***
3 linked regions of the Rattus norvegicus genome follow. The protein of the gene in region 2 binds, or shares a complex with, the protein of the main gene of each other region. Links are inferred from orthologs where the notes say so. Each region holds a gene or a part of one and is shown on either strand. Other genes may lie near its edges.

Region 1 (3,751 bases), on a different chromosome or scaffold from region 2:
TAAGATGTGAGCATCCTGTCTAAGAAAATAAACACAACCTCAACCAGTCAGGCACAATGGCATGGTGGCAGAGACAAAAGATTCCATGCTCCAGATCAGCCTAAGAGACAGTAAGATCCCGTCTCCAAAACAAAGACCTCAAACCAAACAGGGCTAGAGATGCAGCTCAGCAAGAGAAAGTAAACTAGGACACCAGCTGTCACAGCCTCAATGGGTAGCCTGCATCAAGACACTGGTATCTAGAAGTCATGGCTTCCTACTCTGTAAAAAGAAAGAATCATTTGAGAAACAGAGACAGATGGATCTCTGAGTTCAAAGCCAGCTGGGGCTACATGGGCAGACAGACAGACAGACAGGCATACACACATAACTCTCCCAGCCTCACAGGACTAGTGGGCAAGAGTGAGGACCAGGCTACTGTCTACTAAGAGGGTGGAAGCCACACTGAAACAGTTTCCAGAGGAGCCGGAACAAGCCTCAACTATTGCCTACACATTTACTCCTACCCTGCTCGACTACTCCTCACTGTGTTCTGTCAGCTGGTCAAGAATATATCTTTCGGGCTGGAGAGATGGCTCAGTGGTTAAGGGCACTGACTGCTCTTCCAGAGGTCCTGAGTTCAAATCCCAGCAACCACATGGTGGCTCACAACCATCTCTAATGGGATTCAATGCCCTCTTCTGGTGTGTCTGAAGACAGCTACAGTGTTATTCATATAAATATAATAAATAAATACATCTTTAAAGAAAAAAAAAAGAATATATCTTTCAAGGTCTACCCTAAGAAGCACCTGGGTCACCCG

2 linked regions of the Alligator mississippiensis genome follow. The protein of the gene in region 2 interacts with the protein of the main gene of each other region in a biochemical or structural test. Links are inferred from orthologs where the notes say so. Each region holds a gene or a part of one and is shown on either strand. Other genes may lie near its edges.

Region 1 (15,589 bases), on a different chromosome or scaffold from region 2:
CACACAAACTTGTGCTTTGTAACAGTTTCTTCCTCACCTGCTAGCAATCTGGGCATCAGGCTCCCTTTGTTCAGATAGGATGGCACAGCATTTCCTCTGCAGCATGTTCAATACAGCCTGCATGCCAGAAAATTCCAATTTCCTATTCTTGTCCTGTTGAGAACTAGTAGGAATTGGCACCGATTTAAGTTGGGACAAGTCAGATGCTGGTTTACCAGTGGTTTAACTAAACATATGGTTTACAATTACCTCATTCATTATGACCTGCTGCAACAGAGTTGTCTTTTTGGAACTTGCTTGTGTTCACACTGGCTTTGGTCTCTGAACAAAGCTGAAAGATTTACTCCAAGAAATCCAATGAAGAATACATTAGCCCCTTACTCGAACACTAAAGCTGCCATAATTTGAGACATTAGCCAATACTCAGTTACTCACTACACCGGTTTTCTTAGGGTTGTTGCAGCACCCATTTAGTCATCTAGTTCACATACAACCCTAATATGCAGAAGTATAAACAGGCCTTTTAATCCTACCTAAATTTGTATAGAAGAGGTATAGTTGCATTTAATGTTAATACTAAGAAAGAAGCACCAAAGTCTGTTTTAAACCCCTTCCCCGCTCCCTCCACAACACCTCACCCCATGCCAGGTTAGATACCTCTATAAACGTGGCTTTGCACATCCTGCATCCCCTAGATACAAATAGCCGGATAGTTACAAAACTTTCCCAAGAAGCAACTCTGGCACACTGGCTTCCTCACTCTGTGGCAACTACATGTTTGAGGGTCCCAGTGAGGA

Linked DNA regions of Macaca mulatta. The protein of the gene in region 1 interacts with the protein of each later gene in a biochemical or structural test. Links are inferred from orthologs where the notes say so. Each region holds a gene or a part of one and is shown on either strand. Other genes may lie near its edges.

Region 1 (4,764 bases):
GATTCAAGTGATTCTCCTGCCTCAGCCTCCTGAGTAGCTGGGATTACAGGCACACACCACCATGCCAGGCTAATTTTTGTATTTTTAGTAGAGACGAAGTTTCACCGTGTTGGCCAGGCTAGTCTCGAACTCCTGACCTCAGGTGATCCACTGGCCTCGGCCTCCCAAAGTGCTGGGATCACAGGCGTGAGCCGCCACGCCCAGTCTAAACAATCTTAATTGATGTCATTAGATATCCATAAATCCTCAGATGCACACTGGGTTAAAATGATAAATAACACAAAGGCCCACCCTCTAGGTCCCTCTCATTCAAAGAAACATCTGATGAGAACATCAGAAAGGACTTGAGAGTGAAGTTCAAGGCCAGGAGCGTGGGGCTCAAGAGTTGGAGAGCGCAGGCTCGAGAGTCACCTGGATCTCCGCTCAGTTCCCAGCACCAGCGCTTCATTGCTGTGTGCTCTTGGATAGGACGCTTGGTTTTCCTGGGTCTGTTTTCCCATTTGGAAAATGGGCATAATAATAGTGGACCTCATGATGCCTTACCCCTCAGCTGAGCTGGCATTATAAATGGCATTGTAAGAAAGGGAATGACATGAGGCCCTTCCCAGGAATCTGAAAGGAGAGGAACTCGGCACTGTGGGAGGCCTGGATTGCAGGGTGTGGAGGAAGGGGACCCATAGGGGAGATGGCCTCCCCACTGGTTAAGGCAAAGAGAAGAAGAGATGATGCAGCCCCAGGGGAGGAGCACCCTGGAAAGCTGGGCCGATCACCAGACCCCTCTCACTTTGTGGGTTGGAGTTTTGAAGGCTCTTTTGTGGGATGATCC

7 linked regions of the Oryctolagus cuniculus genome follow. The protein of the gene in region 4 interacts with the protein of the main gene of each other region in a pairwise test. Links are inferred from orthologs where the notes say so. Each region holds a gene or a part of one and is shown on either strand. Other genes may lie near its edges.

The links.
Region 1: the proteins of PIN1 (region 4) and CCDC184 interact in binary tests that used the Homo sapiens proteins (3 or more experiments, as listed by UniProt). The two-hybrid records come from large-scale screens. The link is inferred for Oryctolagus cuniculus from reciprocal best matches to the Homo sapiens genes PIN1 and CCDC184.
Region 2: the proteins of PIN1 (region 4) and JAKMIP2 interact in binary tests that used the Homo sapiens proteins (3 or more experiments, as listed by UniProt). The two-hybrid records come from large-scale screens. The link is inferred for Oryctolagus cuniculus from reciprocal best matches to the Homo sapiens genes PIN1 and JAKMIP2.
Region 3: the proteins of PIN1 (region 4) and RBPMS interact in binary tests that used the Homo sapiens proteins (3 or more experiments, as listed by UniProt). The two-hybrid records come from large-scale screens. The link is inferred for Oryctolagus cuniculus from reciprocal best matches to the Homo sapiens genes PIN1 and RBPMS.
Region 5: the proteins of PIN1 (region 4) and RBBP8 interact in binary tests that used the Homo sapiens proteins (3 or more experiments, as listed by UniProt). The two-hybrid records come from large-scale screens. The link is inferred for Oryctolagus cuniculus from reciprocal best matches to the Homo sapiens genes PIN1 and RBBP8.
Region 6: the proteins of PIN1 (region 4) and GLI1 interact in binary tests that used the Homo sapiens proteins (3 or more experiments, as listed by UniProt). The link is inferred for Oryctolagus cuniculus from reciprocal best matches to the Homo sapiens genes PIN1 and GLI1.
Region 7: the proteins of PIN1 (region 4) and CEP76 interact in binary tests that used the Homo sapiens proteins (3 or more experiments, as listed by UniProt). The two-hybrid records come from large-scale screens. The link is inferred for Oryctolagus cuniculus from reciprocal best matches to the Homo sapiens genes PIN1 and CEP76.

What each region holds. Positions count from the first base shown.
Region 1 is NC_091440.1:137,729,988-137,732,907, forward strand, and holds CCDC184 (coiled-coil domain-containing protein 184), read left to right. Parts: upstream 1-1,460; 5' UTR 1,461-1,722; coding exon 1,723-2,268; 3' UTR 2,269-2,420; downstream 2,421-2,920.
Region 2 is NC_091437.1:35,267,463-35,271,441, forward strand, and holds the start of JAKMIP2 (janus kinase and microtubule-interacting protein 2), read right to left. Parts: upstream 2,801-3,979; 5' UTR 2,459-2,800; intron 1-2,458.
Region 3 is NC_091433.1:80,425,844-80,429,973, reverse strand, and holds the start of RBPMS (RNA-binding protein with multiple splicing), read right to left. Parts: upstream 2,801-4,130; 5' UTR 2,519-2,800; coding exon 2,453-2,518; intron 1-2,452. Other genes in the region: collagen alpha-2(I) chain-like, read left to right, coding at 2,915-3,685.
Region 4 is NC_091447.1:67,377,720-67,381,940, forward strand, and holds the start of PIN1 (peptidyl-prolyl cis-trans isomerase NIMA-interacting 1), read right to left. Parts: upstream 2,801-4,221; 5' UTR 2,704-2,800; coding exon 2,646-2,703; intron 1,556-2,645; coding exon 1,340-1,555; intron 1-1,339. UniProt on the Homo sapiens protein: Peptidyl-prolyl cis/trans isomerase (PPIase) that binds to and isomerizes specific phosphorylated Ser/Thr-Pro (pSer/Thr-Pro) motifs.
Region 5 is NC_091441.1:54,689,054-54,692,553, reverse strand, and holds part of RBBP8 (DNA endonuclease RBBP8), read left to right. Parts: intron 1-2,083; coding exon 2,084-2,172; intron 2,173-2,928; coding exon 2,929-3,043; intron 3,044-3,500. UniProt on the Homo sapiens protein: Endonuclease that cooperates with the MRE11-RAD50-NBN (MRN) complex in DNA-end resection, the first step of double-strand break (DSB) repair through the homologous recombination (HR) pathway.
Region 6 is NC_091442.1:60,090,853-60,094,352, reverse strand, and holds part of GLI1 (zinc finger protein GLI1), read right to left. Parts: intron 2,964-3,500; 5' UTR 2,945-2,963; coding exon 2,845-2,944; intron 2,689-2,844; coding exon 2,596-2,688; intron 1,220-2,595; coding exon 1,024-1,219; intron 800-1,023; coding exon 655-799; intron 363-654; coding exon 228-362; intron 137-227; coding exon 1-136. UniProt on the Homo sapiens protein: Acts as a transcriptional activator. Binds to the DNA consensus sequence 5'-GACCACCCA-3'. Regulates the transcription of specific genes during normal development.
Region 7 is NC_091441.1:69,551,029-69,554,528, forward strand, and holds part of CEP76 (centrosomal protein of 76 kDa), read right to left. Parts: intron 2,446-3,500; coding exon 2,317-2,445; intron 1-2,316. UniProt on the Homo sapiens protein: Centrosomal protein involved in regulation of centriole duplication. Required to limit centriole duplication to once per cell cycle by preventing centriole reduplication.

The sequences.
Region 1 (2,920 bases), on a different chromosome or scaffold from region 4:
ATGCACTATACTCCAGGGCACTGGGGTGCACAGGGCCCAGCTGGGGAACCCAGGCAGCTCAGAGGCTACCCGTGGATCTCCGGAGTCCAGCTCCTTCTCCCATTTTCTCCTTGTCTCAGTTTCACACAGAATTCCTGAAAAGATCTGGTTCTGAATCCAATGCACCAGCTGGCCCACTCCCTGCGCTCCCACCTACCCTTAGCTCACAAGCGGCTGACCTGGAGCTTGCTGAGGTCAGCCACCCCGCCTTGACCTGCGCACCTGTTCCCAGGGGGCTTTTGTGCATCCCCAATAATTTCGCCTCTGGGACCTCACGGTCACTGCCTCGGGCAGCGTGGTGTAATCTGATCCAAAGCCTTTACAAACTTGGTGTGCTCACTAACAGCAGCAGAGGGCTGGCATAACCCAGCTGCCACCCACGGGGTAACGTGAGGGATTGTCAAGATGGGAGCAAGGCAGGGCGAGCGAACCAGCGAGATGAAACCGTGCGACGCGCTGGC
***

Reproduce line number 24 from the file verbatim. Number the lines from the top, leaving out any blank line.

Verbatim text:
Region 6 is NC_091442.1:60,090,853-60,094,352, reverse strand, and holds part of GLI1 (zinc finger protein GLI1), read right to left. Parts: intron 2,964-3,500; 5' UTR 2,945-2,963; coding exon 2,845-2,944; intron 2,689-2,844; coding exon 2,596-2,688; intron 1,220-2,595; coding exon 1,024-1,219; intron 800-1,023; coding exon 655-799; intron 363-654; coding exon 228-362; intron 137-227; coding exon 1-136. UniProt on the Homo sapiens protein: Acts as a transcriptional activator. Binds to the DNA consensus sequence 5'-GACCACCCA-3'. Regulates the transcription of specific genes during normal development.